By Topic

CPW-Fed Cavity-Backed Slot Radiator Loaded With an AMC Reflector

Sign In

Cookies must be enabled to login.After enabling cookies , please use refresh or reload or ctrl+f5 on the browser for the login options.

Formats Non-Member Member
$31 $13
Learn how you can qualify for the best price for this item!
Become an IEEE Member or Subscribe to
IEEE Xplore for exclusive pricing!
close button

puzzle piece

IEEE membership options for an individual and IEEE Xplore subscriptions for an organization offer the most affordable access to essential journal articles, conference papers, standards, eBooks, and eLearning courses.

Learn more about:

IEEE membership

IEEE Xplore subscriptions

4 Author(s)
Joubert, J. ; Dept. of Electr., Electron. & Comput. Eng., Univ. of Pretoria, Pretoria, South Africa ; Vardaxoglou, J.C. ; Whittow, W.G. ; Odendaal, J.W.

A low profile coplanar waveguide (CPW) fed printed slot antenna is presented with uni-directional radiation properties. The slot antenna radiates above a closely spaced artificial magnetic conducting (AMC) reflector consisting of an array of rectangular patches, a substrate and an electric ground plane. The electromagnetic bandgap (EBG) performance of the cavity structure between the upper conducting surface in which the slot is etched, and the ground plane at the bottom of the reflector, is investigated using an equivalent waveguide feed in the place of a half-wavelength section of the slot antenna. From the reflection coefficient of the equivalent waveguide feed one can determine the frequency band where minimum energy will be lost due to unwanted radiation from the cavity sides. The dimensions of the cavity were found to be very important for minimum energy loss. Experimental results for the final antenna design (with a size of 1.02λ0×0.82λ0×0.063λ0), mounted on a 1.5λ0×1.5λ0 back plate, exhibit a 5% impedance bandwidth, maximum gain in excess of 10 dBi, low cross-polarization, and a front-to-back ratio of approximately 25 dB. This low-profile antenna with relatively high gain could be a good candidate for a 2.4 GHz WLAN application.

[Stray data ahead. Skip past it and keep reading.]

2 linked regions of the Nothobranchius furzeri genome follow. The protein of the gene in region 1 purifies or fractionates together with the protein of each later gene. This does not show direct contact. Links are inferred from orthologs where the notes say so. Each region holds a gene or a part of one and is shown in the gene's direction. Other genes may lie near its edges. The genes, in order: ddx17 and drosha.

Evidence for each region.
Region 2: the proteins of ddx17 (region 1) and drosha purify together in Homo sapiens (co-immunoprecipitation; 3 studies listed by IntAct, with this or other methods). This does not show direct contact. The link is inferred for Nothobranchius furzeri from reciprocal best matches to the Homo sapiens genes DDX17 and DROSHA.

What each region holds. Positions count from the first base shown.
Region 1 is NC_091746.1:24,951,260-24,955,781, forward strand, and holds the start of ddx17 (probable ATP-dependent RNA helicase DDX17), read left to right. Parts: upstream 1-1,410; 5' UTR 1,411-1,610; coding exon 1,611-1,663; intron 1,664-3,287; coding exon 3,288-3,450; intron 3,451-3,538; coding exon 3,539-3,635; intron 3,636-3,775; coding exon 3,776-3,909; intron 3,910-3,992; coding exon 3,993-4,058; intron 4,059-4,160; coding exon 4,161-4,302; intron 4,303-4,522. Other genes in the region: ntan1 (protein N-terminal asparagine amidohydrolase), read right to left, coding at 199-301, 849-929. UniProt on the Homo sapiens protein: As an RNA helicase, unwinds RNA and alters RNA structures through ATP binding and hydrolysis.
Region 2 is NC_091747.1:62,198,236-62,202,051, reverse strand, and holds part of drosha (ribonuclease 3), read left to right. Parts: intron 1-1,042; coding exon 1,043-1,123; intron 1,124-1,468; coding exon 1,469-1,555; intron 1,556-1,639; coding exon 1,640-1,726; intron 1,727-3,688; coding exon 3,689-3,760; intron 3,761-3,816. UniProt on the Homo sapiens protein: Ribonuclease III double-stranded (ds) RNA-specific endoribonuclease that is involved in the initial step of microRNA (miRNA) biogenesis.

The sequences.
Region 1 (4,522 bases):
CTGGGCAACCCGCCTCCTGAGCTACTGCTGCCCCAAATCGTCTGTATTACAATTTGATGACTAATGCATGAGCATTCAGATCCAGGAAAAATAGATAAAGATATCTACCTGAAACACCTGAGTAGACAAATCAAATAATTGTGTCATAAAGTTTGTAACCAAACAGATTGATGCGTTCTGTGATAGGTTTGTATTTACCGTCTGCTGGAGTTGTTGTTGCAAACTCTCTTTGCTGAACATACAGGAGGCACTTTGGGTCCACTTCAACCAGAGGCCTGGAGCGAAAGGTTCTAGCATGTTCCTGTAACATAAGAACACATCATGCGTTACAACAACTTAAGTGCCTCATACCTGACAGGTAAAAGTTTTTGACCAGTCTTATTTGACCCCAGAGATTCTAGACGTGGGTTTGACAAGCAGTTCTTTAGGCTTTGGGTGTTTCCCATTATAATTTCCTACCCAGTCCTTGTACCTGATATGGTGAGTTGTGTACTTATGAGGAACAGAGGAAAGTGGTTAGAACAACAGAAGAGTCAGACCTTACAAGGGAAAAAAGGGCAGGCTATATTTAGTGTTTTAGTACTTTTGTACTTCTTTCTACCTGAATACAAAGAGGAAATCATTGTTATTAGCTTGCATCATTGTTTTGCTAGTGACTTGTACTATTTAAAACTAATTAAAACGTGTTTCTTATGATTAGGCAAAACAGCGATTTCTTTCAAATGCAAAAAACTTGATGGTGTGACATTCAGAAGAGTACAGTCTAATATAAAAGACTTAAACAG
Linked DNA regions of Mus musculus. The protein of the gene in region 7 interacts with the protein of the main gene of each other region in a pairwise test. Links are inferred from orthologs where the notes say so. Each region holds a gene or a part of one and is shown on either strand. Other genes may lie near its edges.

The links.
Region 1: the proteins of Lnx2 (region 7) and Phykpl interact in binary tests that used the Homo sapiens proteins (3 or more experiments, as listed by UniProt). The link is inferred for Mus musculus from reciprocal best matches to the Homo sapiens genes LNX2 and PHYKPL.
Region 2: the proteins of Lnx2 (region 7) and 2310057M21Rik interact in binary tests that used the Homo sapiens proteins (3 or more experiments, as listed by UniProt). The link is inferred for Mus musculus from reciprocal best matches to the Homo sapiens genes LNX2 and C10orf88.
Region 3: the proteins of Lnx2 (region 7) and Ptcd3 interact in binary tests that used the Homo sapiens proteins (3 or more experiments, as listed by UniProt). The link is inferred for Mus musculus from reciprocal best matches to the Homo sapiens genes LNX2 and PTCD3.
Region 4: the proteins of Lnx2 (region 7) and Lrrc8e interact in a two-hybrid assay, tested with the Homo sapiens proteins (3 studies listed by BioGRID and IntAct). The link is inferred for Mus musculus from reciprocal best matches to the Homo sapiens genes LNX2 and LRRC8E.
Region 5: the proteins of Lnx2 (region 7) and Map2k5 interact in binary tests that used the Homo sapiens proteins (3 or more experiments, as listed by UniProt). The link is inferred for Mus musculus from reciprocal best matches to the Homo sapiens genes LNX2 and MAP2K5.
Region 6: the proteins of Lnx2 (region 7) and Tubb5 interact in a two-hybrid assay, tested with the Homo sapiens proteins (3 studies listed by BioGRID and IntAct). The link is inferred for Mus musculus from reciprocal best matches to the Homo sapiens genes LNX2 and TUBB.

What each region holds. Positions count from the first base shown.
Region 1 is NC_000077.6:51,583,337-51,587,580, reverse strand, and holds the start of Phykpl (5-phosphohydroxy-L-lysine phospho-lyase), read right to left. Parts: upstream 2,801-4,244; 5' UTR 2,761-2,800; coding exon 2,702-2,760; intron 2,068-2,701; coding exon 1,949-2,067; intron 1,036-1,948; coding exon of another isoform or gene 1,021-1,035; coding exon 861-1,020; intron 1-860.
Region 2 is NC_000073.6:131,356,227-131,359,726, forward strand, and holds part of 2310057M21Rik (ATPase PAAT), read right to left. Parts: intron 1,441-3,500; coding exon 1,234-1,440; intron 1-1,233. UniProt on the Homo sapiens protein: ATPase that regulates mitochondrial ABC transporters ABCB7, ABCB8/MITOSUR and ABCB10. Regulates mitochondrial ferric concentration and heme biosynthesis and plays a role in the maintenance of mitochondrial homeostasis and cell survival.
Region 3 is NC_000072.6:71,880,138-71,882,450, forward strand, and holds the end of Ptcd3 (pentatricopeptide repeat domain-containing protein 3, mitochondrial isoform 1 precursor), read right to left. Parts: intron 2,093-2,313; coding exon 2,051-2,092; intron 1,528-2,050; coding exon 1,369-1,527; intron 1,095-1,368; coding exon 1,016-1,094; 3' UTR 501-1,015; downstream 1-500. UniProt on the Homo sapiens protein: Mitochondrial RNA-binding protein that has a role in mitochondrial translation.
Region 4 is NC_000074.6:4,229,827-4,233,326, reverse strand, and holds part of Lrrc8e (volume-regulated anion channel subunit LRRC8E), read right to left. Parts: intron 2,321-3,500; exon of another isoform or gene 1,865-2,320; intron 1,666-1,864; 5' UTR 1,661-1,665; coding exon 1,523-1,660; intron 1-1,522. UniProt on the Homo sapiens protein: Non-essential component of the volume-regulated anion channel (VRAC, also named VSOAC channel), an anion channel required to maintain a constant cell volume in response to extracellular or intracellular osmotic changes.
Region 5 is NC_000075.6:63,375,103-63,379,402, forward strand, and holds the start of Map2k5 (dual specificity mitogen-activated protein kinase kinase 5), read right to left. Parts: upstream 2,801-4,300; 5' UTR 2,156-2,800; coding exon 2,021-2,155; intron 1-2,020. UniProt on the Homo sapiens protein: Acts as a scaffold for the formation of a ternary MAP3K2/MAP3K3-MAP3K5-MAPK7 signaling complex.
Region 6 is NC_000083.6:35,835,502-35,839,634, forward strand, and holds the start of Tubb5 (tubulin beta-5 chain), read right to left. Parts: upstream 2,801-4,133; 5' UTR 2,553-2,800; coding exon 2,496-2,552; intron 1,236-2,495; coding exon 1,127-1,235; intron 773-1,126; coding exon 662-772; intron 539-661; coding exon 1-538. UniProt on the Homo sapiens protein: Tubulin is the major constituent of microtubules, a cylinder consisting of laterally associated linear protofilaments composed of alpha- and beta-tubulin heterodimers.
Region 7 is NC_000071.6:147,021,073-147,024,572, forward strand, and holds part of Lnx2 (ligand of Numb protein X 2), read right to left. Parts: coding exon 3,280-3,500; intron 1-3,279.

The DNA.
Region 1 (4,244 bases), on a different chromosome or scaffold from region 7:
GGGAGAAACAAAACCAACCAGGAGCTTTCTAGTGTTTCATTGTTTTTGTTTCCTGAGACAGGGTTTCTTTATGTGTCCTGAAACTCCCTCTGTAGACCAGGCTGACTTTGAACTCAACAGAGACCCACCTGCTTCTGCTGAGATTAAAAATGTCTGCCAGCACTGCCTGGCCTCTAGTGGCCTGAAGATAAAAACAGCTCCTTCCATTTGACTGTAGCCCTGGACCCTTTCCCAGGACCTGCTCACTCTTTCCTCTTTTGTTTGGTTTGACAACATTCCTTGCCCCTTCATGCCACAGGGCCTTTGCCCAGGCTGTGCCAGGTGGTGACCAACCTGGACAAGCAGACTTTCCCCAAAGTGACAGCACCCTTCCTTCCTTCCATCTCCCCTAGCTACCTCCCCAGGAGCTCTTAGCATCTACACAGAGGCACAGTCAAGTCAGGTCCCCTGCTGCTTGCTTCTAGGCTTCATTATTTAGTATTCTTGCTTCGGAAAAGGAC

Published in:

Antennas and Propagation, IEEE Transactions on  (Volume:60 ,  Issue: 2 )